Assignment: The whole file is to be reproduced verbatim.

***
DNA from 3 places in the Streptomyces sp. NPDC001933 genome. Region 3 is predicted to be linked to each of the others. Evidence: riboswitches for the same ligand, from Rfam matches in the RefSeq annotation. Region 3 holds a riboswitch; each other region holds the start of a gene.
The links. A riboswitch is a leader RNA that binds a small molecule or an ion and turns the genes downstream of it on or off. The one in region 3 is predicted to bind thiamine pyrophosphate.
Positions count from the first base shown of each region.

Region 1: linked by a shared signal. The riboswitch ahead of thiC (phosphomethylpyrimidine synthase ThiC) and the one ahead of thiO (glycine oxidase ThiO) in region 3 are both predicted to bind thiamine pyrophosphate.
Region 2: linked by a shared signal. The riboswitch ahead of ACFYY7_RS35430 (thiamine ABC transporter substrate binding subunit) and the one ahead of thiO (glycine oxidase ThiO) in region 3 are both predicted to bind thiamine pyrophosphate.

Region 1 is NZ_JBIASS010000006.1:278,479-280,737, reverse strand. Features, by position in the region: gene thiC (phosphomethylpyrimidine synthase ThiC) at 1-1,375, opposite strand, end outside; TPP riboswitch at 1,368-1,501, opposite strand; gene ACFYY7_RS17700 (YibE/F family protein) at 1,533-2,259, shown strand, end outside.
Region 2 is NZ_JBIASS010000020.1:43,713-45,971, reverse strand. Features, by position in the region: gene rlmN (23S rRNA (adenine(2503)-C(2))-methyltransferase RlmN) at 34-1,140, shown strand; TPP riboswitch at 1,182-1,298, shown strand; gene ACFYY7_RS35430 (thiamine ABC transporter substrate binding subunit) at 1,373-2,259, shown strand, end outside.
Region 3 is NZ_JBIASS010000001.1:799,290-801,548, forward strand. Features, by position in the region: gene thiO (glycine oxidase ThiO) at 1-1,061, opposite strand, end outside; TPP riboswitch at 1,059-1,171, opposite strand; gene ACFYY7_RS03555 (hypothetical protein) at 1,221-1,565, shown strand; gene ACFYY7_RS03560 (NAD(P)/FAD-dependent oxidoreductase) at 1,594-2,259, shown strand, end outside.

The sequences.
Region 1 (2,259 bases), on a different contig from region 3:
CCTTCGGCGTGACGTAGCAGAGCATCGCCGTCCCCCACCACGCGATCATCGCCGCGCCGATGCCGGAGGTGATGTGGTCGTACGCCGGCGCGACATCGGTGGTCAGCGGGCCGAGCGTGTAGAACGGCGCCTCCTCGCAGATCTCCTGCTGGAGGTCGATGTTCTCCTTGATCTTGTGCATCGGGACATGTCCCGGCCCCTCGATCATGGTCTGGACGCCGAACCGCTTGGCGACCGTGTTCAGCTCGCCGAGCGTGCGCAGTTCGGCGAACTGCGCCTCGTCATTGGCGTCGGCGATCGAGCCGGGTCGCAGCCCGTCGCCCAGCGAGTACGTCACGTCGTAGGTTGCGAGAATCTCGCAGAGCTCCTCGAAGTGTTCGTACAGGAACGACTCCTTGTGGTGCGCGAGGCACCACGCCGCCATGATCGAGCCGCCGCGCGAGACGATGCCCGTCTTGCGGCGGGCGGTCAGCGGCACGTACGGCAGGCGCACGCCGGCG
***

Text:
DNA from 3 places in the Streptomyces sp. NPDC001933 genome. Region 3 is predicted to be linked to each of the others. Evidence: riboswitches for the same ligand, from Rfam matches in the RefSeq annotation. Region 3 holds a riboswitch; each other region holds the start of a gene.
The links. A riboswitch is a leader RNA that binds a small molecule or an ion and turns the genes downstream of it on or off. The one in region 3 is predicted to bind thiamine pyrophosphate.
Positions count from the first base shown of each region.

Region 1: linked by a shared signal. The riboswitch ahead of thiC (phosphomethylpyrimidine synthase ThiC) and the one ahead of thiO (glycine oxidase ThiO) in region 3 are both predicted to bind thiamine pyrophosphate.
Region 2: linked by a shared signal. The riboswitch ahead of ACFYY7_RS35430 (thiamine ABC transporter substrate binding subunit) and the one ahead of thiO (glycine oxidase ThiO) in region 3 are both predicted to bind thiamine pyrophosphate.

Region 1 is NZ_JBIASS010000006.1:278,479-280,737, reverse strand. Features, by position in the region: gene thiC (phosphomethylpyrimidine synthase ThiC) at 1-1,375, opposite strand, end outside; TPP riboswitch at 1,368-1,501, opposite strand; gene ACFYY7_RS17700 (YibE/F family protein) at 1,533-2,259, shown strand, end outside.
Region 2 is NZ_JBIASS010000020.1:43,713-45,971, reverse strand. Features, by position in the region: gene rlmN (23S rRNA (adenine(2503)-C(2))-methyltransferase RlmN) at 34-1,140, shown strand; TPP riboswitch at 1,182-1,298, shown strand; gene ACFYY7_RS35430 (thiamine ABC transporter substrate binding subunit) at 1,373-2,259, shown strand, end outside.
Region 3 is NZ_JBIASS010000001.1:799,290-801,548, forward strand. Features, by position in the region: gene thiO (glycine oxidase ThiO) at 1-1,061, opposite strand, end outside; TPP riboswitch at 1,059-1,171, opposite strand; gene ACFYY7_RS03555 (hypothetical protein) at 1,221-1,565, shown strand; gene ACFYY7_RS03560 (NAD(P)/FAD-dependent oxidoreductase) at 1,594-2,259, shown strand, end outside.

The sequences.
Region 1 (2,259 bases), on a different contig from region 3:
CCTTCGGCGTGACGTAGCAGAGCATCGCCGTCCCCCACCACGCGATCATCGCCGCGCCGATGCCGGAGGTGATGTGGTCGTACGCCGGCGCGACATCGGTGGTCAGCGGGCCGAGCGTGTAGAACGGCGCCTCCTCGCAGATCTCCTGCTGGAGGTCGATGTTCTCCTTGATCTTGTGCATCGGGACATGTCCCGGCCCCTCGATCATGGTCTGGACGCCGAACCGCTTGGCGACCGTGTTCAGCTCGCCGAGCGTGCGCAGTTCGGCGAACTGCGCCTCGTCATTGGCGTCGGCGATCGAGCCGGGTCGCAGCCCGTCGCCCAGCGAGTACGTCACGTCGTAGGTTGCGAGAATCTCGCAGAGCTCCTCGAAGTGTTCGTACAGGAACGACTCCTTGTGGTGCGCGAGGCACCACGCCGCCATGATCGAGCCGCCGCGCGAGACGATGCCCGTCTTGCGGCGGGCGGTCAGCGGCACGTACGGCAGGCGCACGCCGGCG